Coral reefs are sprawling, intricate ecosystems that house an estimated 25 percent of all marine life and can sometimes be seen from space. Yet they are formed by a process invisible to us. A study published in Science on Wednesday now presents a microscopic picture of the biology that makes corals’ skeletons grow. The findings suggest that coral may be more robust in the face of human-driven ocean acidification than commonly thought.
(From the New York Times / by Steph Yin) — Corals grow their armor by diligently secreting a chunk of hard skeleton smaller than the width of a human hair each day. This process is called calcification and scientists have debated which parts of it are most important for decades.
One view prioritizes chemical interactions with the seawater. Using ion pumps, corals can possibly decrease the acidity of seawater enough that calcium carbonate — the stuff of limestone and chalk and the basis of coral skeletons — forms spontaneously. Under these circumstances, if oceans become more acidic — a potential consequence of human-emitted carbon dioxide in the atmosphere being absorbed by the seas — coral may struggle to form a skeleton.
The alternative view contends that calcification is primarily a biological process, coordinated by proteins similar to the ones that help us make our teeth and bones. The new study provides evidence for this perspective and some hope for corals in a world with more carbon.
“Coral is not just a rock,” said Paul Falkowski, a professor of marine sciences at Rutgers University and senior author of the study. “And because of that, we’re pretty confident that they’ll be able to continuing making their skeletons even if the ocean becomes slightly more acidic.”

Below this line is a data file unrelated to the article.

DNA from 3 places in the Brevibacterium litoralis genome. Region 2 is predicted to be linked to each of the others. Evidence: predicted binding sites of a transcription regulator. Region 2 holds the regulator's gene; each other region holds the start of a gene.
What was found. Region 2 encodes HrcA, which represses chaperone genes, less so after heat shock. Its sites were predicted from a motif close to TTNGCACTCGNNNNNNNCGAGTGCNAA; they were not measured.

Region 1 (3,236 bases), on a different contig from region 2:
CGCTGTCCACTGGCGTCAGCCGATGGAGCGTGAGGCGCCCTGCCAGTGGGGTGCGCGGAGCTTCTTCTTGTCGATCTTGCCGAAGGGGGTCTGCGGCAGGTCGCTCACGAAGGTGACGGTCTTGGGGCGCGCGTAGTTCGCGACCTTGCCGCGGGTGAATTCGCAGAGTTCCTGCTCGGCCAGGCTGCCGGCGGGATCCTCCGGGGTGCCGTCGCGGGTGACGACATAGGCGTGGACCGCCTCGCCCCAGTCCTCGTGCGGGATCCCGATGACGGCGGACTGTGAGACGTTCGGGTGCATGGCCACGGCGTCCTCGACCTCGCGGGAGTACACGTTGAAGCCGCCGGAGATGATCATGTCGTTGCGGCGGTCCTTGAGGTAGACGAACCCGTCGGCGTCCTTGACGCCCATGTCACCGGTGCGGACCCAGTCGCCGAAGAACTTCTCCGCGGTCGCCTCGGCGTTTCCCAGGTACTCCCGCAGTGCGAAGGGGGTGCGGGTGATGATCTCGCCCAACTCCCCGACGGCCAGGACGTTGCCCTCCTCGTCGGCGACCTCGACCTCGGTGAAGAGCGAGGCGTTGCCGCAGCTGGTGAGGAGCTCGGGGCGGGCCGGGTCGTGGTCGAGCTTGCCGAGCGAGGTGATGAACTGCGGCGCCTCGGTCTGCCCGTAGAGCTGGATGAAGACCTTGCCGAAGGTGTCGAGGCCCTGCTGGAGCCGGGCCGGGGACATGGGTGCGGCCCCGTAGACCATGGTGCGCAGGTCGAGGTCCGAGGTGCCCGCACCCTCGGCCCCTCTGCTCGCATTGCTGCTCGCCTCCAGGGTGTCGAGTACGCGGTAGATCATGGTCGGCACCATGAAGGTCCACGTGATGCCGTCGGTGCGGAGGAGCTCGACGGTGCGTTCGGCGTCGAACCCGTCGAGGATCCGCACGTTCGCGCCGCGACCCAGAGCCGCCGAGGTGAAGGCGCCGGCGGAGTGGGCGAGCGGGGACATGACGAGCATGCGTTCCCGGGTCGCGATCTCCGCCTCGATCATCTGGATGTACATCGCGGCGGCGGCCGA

Not all scientists agree.
“The problem is, we have lots of data that show many coral species are very sensitive to environmental change,” said Alexander Venn, a senior scientist at the Scientific Center of Monaco, who was not involved in the study. “While this paper builds a strong model for the biological control of calcification, there are still pieces of the puzzle missing.”
Dr. Falkowski and his colleagues used ultrahigh-resolution microscopic imaging and techniques for observing the structure of molecules to study skeletal branches from smooth cauliflower coral, a well-studied species common in the Indo-Pacific.
The result is a model of coral calcification that starts with a malleable form of calcium carbonate, called amorphous calcium carbonate.
The researchers say they believe that amorphous calcium carbonate is initially formed by proteins. Through a process not yet fully understood, little balls of the material then give way to aragonite, the form of calcium carbonate that makes up a mature coral skeleton.
Similar transitions have been observed in sea urchins and shellfish, and some scientists even suspect amorphous calcium carbonate may be a common precursor for calcification across the tree of life.